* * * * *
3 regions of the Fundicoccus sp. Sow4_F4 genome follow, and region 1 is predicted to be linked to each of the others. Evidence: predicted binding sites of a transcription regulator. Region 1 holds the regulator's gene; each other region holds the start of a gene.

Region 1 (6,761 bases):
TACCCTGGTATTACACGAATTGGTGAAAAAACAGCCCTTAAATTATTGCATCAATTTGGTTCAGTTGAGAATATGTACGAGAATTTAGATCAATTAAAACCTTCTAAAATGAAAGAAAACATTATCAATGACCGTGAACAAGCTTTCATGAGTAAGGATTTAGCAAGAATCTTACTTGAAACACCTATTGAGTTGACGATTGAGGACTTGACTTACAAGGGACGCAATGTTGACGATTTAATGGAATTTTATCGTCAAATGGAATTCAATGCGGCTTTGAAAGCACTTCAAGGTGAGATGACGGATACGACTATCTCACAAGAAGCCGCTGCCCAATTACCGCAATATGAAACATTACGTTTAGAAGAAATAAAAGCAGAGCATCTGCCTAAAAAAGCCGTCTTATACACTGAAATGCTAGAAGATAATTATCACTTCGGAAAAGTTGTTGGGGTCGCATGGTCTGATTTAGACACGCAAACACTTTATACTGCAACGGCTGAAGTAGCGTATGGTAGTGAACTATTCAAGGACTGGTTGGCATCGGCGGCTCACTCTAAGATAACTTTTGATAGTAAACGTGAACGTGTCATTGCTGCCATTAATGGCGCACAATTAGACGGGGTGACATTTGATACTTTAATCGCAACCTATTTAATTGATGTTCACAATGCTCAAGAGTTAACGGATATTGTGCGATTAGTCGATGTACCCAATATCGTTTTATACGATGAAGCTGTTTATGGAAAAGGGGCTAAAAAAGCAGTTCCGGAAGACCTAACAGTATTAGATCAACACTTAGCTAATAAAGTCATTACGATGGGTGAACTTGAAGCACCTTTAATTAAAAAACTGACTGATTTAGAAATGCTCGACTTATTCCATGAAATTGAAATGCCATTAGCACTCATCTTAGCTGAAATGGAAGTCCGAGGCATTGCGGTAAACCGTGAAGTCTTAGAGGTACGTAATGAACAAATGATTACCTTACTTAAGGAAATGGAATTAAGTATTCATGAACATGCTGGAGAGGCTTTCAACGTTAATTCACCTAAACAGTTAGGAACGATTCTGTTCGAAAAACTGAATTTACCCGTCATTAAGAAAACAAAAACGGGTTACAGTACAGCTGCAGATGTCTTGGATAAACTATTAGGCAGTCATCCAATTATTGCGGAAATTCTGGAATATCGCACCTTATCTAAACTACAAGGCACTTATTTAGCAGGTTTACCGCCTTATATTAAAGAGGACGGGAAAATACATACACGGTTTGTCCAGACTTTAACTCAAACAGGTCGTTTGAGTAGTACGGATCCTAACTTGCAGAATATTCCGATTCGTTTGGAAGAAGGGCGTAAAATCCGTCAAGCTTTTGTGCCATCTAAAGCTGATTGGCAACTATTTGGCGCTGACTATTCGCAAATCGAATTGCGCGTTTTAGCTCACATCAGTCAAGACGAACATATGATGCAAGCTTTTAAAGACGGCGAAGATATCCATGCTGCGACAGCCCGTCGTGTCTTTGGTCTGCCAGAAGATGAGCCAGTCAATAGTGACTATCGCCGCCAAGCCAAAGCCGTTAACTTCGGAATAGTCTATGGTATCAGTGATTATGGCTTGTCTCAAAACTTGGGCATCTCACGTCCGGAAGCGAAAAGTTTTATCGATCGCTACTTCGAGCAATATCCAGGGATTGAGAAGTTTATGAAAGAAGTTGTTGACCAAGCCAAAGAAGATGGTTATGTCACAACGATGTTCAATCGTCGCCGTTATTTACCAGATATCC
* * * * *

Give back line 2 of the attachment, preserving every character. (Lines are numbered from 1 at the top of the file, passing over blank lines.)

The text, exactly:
Region 1 (6,761 bases):